In just four years’ time, the UAE is aiming to be cashless Image Credit: Shutterstock

In the UAE, cash is still king. Almost Dh845 billion is processed in consumer payments to 170 government entities and more than 350,000 merchants every year, according to Triple, a UAE-based digital payment services company. Estimates suggest that about 75 per cent of all transactions in the country are carried out using notes and coins.  

The country aims to change that, and fast. In just four years’ time, the UAE wants to be cashless. And it is not the only economy with similar ambitions. Norway, where just 5 per cent of transactions are made using cash, is set to become cashless by 2020. South Korea, where 20 per cent of transactions are carried out via cash, aims to achieve the same feat in four years. 

In the UAE’s case, cashless does not mean eliminating coins and notes from the economy entirely. It simply means the penetration of cards and mobile devices for payments will be among the best-in-class globally. 

And some think the country might actually be able to achieve it. “Clearly it’s ambitious in terms of a target but the UAE seems to specialise in pulling off the seemingly unachievable,” says John Sharman, CEO of Tuxedo, a global payment technology specialist.

A study by MasterCard in 2013 found the UAE had removed typical macroeconomic barriers to create a cashless society, driven largely by government mandates to shift salaries to electronic solutions. It said the implementation of the Wage Protection System — an electronic salary transfer system — meant millions of migrant workers in the UAE — most of whom do not have bank accounts — could be paid salaries via an integrated electronic set-up supervised by the Central Bank.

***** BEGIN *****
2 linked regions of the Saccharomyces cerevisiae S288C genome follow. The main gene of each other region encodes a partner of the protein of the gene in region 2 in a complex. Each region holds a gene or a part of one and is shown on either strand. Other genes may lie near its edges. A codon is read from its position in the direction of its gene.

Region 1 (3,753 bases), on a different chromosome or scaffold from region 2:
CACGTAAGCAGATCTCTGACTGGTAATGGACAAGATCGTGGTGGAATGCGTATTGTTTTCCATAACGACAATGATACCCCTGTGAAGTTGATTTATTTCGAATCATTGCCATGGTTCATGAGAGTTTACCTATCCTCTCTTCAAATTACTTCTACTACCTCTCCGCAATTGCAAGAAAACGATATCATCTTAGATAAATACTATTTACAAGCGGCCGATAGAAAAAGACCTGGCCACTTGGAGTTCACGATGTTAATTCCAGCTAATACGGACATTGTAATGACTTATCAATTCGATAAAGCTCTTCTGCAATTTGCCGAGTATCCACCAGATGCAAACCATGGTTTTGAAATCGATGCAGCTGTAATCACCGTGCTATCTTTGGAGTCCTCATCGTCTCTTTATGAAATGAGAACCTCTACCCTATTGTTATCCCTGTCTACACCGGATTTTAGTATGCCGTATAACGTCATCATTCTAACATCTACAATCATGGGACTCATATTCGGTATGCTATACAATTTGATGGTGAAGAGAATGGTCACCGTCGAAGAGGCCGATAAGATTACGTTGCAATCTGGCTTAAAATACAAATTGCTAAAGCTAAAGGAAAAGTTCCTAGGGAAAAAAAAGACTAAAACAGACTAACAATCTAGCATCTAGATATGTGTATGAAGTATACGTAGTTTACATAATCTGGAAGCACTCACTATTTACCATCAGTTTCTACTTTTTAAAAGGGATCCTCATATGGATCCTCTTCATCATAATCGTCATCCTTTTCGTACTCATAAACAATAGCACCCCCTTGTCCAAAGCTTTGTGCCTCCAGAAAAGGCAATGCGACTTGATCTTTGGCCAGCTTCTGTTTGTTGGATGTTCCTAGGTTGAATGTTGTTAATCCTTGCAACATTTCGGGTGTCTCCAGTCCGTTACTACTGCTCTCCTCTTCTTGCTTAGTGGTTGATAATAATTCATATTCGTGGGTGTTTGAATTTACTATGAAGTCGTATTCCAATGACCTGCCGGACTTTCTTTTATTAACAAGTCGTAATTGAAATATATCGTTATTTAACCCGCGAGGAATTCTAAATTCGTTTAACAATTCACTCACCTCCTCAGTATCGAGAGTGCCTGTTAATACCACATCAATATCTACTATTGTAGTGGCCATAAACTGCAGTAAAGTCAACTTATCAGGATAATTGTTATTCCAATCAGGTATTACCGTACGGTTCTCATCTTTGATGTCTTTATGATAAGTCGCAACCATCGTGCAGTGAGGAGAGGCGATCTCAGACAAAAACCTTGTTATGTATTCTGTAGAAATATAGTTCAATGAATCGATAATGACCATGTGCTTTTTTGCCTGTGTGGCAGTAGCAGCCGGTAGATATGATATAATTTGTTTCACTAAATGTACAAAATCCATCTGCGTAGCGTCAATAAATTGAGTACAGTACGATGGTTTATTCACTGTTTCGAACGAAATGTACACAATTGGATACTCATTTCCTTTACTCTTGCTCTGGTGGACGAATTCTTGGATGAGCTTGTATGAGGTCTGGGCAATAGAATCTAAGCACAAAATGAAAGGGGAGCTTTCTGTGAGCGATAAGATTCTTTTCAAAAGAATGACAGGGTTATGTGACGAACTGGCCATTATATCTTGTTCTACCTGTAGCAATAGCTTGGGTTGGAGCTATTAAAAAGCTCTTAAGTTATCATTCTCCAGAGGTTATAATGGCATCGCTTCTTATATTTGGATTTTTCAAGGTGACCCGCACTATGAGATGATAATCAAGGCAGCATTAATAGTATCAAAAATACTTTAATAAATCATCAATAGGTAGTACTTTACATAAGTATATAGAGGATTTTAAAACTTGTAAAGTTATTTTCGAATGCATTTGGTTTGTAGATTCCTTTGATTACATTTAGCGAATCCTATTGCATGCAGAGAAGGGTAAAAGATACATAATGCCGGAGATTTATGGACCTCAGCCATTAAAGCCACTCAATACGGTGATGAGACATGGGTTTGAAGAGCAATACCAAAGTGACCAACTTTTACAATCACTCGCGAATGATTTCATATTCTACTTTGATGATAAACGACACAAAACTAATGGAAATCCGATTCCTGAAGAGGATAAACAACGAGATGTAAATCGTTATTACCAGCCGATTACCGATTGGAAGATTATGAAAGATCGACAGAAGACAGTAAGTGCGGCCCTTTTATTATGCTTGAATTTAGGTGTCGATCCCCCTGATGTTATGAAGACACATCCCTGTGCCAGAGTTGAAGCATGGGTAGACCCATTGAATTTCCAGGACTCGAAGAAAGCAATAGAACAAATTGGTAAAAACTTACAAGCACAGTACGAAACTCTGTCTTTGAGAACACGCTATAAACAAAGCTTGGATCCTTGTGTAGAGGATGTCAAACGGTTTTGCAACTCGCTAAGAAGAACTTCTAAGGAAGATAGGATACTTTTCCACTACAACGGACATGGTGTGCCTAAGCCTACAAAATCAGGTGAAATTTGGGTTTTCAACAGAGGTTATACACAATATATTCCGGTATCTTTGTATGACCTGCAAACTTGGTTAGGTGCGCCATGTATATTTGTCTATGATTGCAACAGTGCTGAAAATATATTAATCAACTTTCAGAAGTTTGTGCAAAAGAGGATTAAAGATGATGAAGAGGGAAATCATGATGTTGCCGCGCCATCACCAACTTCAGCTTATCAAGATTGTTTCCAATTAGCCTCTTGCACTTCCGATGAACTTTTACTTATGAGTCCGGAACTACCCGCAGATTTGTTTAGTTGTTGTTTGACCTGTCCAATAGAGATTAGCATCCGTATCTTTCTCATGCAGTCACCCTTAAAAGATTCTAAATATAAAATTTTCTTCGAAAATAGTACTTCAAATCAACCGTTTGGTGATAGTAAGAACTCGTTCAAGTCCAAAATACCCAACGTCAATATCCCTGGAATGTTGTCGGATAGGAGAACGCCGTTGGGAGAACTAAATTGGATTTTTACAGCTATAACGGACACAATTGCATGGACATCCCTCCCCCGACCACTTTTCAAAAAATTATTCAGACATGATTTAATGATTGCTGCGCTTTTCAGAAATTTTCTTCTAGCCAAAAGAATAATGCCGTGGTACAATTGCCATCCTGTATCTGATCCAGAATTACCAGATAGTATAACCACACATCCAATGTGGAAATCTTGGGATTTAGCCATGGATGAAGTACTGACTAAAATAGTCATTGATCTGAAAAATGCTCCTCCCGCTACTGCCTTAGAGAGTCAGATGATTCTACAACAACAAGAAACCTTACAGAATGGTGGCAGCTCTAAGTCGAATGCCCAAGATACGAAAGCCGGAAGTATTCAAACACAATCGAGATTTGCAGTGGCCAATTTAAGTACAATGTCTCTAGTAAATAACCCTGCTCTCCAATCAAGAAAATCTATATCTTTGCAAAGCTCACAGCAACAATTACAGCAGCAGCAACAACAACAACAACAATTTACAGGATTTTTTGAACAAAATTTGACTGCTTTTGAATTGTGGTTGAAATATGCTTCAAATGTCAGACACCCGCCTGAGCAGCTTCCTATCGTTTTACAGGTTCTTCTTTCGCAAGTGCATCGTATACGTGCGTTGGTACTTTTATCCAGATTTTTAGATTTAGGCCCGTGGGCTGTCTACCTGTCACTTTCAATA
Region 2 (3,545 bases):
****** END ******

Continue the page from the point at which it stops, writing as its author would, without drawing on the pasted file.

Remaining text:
Dubai also implemented a solution for workers: the National Pay DubaiCard — a prepaid card that can be issued and activated instantly from various kiosks across the UAE. “We were approached to try and help National Pay, which is a company that has been formed to try and accelerate Dubai down the cashless path,” says Sharman. 

The UAE’s cashless journey is also being supported by financial entities based inside the country. Mashreq is just one of the several banks that have embraced contactless payment technology. Its Tap n Go offering converts any mobile phone into a credit card. MasterCard rolled out its contactless payment service in the UAE in 2014. 

“There is a significant move towards digital payment through various e-banking and mobile wallet initiatives being pursued by banks and [financial technology] entities,” says Ehsaan Ahmad, Head of Global Transaction Services and Corporate Strategy at Noor Bank. “The environment is conducive given the UAE smart government initiative and Dubai’s Smart City vision. The proportion of cashless transactions by 2020 is certainly expected to rise substantially.”

There are a number of reasons for that, says Aref Al Ramli, Regional Head of Digital Banking at Mashreq. The UAE is ranked seventh globally and first regionally for mobile payments, according to MasterCard Mobile Payments Readiness Index. It also has one of the highest smartphone penetration rates in the world, with 78 per cent of people living here having access to at least one, according to Nielsen.  

“In addition, the country is also ranked first regionally and 23rd globally in the Networked Readiness Index issued by the World Economic Forum’s Global Information Technology Report 2015,” says Al Ramli. 

This all means the percentage of cash transactions is set to plummet.

By 2020, cash will account for 50 per cent of transactions, says Philip King, Head of Retail Banking for the UAE at Abu Dhabi Islamic Bank. 

“Moving to contactless payment is not an option — it’s inevitable, market dynamics is already aligning to move in this direction,” says Al Ramli. “The scale and volume of consumer payments are growing at such a fast pace that legacy modes will not be able to sustain and adapt to the new age needs.”

The UAE is also set to be one of the first countries to have a fully integrated mobile wallet platform supported by its entire banking sector, following an announcement by the UAE Banks Federation in 2014. The project is now pending approval from the UAE Central Bank and is part of the smart government initiative.

“Do I think it’s possible to give everybody the option to pay with something other than cash by 2020? I think it’s feasible. From a technical point of view, is it doable? Yes, it is,” says Sharman.  The question then is will people’s behaviour change? “There are still people in more advanced payment markets than the UAE where they still like to use cash, so I suspect making the country cashless would be stretching it. But giving residents and tourists the ability to pay without cash by 2020? Yes, I think they can do that.”